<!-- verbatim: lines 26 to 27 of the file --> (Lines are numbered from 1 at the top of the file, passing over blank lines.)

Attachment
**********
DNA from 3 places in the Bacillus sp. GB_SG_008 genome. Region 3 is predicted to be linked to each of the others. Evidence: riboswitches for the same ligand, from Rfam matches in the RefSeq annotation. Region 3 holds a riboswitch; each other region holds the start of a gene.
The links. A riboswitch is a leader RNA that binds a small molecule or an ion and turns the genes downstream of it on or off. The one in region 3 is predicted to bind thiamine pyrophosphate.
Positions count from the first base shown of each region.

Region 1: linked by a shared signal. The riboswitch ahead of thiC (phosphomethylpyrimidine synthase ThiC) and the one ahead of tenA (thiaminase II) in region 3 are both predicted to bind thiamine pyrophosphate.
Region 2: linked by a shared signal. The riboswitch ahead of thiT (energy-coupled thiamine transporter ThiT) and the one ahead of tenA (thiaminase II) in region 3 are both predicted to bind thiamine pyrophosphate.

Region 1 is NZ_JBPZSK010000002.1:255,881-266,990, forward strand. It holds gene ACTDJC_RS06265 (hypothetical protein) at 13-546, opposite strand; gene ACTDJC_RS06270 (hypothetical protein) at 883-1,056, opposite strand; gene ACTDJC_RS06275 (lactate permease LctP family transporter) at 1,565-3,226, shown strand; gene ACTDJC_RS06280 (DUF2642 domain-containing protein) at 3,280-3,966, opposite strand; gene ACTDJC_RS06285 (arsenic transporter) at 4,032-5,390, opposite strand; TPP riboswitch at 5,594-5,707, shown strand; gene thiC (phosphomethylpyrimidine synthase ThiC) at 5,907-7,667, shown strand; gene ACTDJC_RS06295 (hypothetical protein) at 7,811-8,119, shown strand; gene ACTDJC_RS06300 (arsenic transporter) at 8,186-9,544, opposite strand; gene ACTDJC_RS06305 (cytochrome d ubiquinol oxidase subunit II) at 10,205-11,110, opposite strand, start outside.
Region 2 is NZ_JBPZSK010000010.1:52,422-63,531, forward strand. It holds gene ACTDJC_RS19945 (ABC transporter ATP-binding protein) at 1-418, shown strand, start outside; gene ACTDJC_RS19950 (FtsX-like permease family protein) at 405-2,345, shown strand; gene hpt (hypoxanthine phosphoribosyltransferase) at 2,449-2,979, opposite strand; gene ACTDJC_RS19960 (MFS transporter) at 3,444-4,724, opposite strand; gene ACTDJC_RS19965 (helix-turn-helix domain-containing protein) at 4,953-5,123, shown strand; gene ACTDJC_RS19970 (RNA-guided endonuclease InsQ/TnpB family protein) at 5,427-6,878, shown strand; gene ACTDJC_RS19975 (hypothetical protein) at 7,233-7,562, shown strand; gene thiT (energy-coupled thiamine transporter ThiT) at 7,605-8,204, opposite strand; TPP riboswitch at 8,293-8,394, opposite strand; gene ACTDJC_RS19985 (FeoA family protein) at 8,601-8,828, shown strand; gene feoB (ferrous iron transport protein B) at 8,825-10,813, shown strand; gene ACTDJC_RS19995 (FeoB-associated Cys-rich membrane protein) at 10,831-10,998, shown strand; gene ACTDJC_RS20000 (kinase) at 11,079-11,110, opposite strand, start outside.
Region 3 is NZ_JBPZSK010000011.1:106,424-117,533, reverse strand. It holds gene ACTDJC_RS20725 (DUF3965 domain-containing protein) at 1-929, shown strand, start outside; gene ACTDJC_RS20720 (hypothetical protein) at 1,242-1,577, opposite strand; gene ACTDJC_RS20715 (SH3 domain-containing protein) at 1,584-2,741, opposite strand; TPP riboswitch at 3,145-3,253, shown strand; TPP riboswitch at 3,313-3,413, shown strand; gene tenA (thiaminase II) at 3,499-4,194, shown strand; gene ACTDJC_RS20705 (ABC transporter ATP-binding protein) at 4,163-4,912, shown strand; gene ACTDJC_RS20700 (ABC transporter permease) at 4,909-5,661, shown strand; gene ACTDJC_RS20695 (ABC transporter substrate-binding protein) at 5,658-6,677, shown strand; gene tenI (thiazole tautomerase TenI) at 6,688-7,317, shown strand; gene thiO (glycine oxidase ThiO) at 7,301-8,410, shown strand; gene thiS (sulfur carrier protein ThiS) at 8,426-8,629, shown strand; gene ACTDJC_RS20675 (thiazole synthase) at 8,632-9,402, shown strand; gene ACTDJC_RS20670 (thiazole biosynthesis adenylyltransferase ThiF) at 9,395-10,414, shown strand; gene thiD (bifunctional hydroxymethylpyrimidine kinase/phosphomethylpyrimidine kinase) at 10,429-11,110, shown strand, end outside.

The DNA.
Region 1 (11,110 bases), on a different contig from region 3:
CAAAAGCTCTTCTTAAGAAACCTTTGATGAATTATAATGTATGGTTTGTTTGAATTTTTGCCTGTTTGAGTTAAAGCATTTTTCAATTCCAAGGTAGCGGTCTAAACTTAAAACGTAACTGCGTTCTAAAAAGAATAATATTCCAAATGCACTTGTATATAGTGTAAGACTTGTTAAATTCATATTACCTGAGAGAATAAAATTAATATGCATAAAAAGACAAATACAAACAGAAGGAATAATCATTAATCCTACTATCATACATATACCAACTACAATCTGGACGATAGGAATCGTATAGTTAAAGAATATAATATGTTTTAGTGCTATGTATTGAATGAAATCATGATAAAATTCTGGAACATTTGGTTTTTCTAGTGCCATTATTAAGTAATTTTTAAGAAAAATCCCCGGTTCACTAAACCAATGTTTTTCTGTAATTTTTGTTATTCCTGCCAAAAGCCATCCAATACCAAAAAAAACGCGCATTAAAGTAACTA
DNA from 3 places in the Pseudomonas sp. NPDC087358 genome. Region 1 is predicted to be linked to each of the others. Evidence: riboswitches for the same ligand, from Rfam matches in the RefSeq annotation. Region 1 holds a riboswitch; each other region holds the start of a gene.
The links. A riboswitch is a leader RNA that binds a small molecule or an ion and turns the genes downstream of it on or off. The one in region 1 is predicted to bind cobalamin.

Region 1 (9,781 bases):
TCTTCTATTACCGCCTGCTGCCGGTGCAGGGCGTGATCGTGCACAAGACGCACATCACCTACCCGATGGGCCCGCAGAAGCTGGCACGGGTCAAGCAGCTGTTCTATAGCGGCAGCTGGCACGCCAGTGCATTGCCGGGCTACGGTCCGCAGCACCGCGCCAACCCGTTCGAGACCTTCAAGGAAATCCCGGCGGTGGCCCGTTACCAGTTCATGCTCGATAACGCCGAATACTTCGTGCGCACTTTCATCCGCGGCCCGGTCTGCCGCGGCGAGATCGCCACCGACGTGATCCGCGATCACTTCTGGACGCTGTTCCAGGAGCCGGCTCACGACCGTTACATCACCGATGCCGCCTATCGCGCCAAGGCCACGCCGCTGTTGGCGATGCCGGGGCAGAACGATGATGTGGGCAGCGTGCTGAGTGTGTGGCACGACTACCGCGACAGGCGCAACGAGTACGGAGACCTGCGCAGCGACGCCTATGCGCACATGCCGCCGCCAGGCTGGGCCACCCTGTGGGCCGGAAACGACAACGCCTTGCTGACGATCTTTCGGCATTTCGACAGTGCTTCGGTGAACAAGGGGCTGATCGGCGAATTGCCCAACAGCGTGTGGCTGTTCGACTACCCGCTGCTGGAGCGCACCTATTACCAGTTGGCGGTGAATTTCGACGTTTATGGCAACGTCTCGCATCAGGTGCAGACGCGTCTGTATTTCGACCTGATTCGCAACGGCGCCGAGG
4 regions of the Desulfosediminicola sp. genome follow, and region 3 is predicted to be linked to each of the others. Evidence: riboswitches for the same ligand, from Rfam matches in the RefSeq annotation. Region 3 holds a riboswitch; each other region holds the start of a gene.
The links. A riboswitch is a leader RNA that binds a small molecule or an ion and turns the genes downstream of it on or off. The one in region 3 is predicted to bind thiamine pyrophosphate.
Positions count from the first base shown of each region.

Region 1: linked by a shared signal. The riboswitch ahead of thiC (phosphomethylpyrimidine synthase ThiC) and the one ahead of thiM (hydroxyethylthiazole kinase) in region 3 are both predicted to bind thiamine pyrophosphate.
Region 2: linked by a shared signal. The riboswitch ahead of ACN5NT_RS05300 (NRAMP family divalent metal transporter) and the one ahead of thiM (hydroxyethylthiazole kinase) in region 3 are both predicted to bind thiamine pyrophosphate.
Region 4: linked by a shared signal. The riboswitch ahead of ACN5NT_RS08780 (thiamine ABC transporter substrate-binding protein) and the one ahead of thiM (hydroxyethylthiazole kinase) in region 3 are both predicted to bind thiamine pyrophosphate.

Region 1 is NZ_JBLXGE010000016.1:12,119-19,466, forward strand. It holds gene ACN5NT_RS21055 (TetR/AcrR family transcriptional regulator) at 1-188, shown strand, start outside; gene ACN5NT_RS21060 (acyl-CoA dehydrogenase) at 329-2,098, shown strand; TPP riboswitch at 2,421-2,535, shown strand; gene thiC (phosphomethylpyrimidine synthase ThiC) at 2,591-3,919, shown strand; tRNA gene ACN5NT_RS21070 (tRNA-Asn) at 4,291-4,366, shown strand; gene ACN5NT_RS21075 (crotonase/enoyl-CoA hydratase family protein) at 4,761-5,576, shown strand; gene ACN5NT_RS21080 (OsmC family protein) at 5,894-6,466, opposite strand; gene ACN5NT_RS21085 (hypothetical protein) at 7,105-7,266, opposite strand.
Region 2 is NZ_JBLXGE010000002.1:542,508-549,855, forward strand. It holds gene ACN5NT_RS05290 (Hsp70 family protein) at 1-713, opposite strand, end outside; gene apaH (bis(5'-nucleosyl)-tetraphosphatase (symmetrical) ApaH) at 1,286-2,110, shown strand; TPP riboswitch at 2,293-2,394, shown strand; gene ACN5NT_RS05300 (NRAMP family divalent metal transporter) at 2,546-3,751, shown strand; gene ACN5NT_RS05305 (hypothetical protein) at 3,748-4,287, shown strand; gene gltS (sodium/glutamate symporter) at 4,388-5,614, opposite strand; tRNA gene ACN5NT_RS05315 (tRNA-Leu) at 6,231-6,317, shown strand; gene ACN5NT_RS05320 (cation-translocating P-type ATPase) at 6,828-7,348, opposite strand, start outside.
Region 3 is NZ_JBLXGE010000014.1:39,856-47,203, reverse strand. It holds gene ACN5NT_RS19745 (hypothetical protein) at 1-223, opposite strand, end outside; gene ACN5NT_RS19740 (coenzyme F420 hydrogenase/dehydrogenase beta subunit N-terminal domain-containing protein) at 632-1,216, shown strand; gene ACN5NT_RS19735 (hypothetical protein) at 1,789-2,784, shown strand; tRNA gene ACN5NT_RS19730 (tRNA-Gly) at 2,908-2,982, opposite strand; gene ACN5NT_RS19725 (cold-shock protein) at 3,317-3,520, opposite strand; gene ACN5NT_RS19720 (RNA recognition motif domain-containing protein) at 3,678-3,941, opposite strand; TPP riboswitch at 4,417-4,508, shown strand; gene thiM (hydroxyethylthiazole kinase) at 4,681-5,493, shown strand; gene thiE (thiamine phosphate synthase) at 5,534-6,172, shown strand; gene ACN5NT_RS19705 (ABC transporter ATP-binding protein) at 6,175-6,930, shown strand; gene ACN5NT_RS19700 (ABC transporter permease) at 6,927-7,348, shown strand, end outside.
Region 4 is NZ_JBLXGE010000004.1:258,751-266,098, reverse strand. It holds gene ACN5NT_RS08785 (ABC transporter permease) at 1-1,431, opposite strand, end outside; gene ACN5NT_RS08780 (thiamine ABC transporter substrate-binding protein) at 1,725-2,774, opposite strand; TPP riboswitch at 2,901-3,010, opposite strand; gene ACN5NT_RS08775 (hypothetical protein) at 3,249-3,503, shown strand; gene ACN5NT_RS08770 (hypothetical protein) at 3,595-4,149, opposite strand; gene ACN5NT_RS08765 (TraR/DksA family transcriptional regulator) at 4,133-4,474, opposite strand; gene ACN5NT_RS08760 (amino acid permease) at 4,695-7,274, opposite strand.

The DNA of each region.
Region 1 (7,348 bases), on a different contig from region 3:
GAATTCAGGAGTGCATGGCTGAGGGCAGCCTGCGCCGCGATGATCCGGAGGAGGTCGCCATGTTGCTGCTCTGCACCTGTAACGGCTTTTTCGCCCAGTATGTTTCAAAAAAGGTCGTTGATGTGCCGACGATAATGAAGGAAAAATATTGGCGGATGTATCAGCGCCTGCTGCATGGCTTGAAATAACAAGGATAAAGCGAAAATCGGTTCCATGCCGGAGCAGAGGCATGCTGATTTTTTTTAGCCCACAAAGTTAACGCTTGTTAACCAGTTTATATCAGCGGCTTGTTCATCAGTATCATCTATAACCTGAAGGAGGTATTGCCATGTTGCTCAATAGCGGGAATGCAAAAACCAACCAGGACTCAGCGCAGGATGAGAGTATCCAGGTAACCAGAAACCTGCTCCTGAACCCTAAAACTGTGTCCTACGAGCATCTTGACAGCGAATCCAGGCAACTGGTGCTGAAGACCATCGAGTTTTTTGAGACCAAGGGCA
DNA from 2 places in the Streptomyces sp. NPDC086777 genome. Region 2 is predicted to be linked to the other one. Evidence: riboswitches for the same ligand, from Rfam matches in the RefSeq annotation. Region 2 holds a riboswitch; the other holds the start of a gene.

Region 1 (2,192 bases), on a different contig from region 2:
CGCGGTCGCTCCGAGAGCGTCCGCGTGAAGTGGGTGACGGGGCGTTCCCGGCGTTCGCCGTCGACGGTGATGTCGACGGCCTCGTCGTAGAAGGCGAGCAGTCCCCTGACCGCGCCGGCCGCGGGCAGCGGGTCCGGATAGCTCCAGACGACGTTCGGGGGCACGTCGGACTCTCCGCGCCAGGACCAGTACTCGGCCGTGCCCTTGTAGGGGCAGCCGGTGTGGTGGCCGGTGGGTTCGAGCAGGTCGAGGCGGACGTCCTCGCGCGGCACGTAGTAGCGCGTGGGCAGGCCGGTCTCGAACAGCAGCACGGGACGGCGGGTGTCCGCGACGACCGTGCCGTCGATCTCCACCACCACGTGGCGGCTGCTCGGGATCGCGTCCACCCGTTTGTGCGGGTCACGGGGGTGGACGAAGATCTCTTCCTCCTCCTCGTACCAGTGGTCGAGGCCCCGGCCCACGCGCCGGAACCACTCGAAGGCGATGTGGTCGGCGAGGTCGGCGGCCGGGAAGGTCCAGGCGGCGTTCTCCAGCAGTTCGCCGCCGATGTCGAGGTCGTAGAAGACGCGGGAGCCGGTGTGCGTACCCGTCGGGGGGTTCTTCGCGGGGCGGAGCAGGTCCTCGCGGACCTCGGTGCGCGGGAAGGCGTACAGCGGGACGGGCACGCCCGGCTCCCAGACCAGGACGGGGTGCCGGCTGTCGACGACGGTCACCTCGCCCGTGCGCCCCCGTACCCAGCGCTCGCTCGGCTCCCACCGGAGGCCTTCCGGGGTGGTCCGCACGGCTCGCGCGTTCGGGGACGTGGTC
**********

The DNA of each region.
Region 1 (7,348 bases), on a different contig from region 3: